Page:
They Talk, They Sing, They Play
Phonograph dolls talk, sing and play cylinders. The Averill Company marketed Madame Hendren as a phonograph doll in 1918.
The Original Madame Hendren phonograph doll was made with composition head and limbs and with a cloth body. This 22-inch
doll was painted a soft ivory with painted blue eyes and a human hair wig. She had an open mouth showing two teeth and a
small pink tongue. She was a baby doll that talked by means of the early Arthur motor, which has a small knurled knob to
engage the on/off mechanism. Later models use a lever, rather than a knob, to turn the mechanism on and off.
An exciting doll cylinder discovery was made by CAPS member Jean-Paul Agnard. Jean-Paul had purchased some Averill doll
cylinders on e-Bay. When they arrived, he observed that they were in the original shipping box and that the colour of the
cylinders was much darker than the familiar light blue Averill doll cylinders. In fact, the cylinders were black in colour,
each in a pink-coloured cylinder box. Jean Paul then shared this information with us and the search was on for information
concerning these unusual black cylinders.
The Original Madame Hendren Doll came with a box of cylinders. They came in sets of six or eight cylinders. The boxes in
which the cylinders were packed varied in length. One box was 10 inches long, containing five cylinders, and another box
was 12 inches long, containing eight cylinders. The cylinders are black and found in pink-coloured boxes. The early cylinders
had the song name imprinted on a metal plate on one end, and some had a paper label. These cylinders were purchased in a
packing box with the "Madame Hendren" logo pasted on the end of the box and the notation "Patented June 11, 1918."
Later cylinders were a light blue colour and found in a light tan cylinder box. The familiar light blue cylinders are played by many
phonograph dolls such as Madame Hendren, Mae Starr, EffanBEE and Lovums and other dolls that have the Averill motor. The Madame Hendren
Doll was born in 1922, weighed five pounds and was 25 inches tall. The Averill Manufacturing Company made this phonograph doll
and named her Dolly-Rekord. Many phonograph collectors refer to Dolly-Rekord as the Madame Hendren doll.
The Mae Starr doll is another doll that played the light blue cylinders. Mae Starr is 29 inches tall, four inches larger than the
Genuine Madame Hendren. The Mae Starr doll was made from 1928 through 1944, when doll production stopped because of the shortage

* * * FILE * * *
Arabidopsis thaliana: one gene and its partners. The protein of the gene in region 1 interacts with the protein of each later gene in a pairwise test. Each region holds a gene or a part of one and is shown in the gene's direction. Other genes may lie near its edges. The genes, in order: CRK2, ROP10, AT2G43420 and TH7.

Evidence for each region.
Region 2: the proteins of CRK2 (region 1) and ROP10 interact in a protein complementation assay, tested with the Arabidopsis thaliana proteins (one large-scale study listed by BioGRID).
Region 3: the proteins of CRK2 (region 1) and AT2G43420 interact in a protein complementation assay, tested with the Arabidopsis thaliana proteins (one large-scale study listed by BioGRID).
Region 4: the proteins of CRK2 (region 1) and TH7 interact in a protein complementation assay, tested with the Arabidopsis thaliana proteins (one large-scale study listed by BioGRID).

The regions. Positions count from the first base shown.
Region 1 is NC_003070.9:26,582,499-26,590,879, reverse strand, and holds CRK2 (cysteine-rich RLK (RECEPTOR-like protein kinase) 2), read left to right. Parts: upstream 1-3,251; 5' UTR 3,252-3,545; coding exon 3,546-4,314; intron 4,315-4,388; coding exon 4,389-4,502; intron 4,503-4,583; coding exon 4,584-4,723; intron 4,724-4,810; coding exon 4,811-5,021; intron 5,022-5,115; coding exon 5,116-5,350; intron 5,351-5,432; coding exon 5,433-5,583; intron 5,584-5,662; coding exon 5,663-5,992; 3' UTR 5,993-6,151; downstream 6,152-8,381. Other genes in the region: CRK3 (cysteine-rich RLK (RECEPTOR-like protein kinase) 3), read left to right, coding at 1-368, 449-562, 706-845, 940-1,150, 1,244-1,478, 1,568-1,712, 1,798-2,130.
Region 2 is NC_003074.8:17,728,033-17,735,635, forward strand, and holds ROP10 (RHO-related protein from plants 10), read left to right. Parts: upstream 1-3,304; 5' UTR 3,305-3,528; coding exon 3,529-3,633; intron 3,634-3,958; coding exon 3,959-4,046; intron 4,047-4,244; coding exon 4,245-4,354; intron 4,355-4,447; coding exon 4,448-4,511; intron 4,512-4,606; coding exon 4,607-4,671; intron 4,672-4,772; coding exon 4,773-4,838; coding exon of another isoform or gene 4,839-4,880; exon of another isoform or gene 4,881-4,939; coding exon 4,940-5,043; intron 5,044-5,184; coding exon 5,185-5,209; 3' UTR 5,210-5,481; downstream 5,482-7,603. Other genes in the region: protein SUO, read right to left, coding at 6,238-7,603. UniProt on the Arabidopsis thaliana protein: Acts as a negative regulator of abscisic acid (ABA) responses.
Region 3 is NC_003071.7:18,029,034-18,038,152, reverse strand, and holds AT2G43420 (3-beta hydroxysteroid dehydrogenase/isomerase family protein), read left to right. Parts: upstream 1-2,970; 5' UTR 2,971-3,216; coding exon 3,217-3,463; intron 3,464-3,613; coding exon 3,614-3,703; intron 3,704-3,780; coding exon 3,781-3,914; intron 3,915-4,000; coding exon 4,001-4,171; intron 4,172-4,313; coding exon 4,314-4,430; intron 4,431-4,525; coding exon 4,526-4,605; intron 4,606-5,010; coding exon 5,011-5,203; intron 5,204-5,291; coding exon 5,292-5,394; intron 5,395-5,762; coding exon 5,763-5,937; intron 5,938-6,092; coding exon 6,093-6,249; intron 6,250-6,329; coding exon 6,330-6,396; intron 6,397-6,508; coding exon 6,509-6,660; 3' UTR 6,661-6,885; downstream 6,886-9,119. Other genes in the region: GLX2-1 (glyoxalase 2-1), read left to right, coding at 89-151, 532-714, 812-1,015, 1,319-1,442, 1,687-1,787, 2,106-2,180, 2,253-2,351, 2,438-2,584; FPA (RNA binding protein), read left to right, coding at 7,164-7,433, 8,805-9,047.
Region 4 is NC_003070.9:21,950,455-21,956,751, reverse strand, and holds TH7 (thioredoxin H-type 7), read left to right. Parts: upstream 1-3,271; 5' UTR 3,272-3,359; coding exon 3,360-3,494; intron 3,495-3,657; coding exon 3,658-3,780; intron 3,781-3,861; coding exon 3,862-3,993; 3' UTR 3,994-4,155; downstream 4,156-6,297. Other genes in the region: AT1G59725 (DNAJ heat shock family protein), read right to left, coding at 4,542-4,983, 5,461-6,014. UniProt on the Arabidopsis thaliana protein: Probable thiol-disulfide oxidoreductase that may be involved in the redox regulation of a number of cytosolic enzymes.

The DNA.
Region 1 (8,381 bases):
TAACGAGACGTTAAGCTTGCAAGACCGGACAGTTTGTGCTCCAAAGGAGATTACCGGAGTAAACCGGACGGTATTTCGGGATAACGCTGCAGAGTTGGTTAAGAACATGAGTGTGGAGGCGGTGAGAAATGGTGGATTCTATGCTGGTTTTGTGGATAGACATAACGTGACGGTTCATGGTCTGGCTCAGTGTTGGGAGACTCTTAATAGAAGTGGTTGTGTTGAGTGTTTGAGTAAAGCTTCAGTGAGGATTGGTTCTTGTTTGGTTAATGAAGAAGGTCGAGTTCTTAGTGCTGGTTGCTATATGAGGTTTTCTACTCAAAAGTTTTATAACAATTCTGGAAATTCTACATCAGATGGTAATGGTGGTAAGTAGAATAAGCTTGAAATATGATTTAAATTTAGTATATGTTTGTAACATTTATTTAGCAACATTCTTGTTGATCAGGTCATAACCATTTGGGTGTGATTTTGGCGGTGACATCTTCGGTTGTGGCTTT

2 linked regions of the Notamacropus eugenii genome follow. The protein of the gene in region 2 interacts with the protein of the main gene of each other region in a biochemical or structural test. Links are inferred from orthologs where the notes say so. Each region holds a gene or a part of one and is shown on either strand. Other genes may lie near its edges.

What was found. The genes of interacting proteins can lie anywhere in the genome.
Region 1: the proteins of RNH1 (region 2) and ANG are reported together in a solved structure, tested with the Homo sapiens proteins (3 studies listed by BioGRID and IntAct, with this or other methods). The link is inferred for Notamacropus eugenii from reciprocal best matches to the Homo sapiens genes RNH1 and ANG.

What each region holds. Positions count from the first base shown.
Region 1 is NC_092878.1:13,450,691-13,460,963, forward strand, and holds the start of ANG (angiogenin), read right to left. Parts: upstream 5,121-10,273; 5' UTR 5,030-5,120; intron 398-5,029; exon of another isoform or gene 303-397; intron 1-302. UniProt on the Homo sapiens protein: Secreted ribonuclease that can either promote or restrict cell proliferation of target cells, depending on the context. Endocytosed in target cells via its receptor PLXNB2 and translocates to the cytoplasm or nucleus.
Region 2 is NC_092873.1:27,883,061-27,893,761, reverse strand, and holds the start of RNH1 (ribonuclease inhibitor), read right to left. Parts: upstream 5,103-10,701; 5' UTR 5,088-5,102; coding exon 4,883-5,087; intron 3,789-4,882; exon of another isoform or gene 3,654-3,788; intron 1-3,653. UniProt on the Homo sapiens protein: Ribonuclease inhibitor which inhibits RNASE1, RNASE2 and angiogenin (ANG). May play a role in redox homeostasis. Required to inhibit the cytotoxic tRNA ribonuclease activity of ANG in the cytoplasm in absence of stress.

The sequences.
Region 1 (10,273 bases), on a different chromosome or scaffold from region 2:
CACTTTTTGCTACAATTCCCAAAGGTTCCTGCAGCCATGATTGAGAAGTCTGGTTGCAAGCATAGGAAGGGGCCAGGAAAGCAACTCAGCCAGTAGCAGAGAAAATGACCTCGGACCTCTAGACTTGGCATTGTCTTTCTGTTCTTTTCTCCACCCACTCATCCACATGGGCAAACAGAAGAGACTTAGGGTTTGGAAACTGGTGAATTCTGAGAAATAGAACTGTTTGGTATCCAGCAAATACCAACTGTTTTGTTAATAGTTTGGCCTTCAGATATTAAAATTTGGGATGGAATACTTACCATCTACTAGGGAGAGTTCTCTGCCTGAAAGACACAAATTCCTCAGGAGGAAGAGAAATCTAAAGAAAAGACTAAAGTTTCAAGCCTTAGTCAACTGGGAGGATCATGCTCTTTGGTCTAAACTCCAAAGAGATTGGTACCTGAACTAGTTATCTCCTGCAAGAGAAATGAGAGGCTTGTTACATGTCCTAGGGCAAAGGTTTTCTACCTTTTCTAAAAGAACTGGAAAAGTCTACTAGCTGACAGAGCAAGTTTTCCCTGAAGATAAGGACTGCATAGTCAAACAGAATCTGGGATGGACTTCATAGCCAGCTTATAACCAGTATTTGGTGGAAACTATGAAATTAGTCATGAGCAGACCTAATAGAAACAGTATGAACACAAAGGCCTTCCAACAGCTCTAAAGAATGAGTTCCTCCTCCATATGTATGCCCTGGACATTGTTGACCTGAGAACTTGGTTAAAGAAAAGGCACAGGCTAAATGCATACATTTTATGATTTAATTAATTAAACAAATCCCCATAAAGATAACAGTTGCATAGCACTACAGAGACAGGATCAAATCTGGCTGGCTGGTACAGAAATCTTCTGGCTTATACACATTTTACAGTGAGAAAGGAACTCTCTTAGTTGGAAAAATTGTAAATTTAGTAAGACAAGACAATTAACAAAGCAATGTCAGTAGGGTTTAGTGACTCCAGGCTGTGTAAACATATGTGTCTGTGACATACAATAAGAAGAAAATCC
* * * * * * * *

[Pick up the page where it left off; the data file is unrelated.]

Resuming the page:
of materials due to World War II. On the back of the shoulder plate is the identifying name: "Mae Starr Doll". There
is a rare advertising cylinder for Mae Starr titled "The Mae Star Dolly", which carries this title on the rim of the cylinder.
These cylinders were supplied by the Averill Company.
The doll cylinders sold for thirty-five cents each and are light blue celluloid over a cardboard core. They are 2 3/16 inches in
diameter and 1 1/4 inches in length covered on one end with a metal plate with two round finger holes to facilitate removal of the
cylinder from the mandrel. The cylinders are identified with various markings such as: Averill Manufacturing Co., New York City,
U.S.A.; Universal Talking Toys Co. Newark N.J. U.S.A.; The Mae Starr Dolly (a paper label with the song title and number), while
some labels have no markings whatsoever.
It is believed that the Indestructible Record Company of Albany, New York may have manufactured many of the cylinders, although a
reference also cited the Universal Talking Toys Co. A fire destroyed the Albany plant in October of 1922 and we can only speculate
on which company manufactured the cylinders after this date. We would appreciate any documentation regarding the source of these
Phonograph dolls and toys were made to enchant children. We just published a book on the history of talking toys, from Thomas Edisonís
first talking doll in 1890 to digital talking dolls and toys of the 21st century. This soft cover book covers over eleven decades and
features over 500 colour photographs illustrating talking dolls, childrenís records and phonograph toys. Treasured toys from major
collections throughout the world are illustrated in this book. A price guide is included. To the children who played with these wonderful
talking toys, however, they are priceless.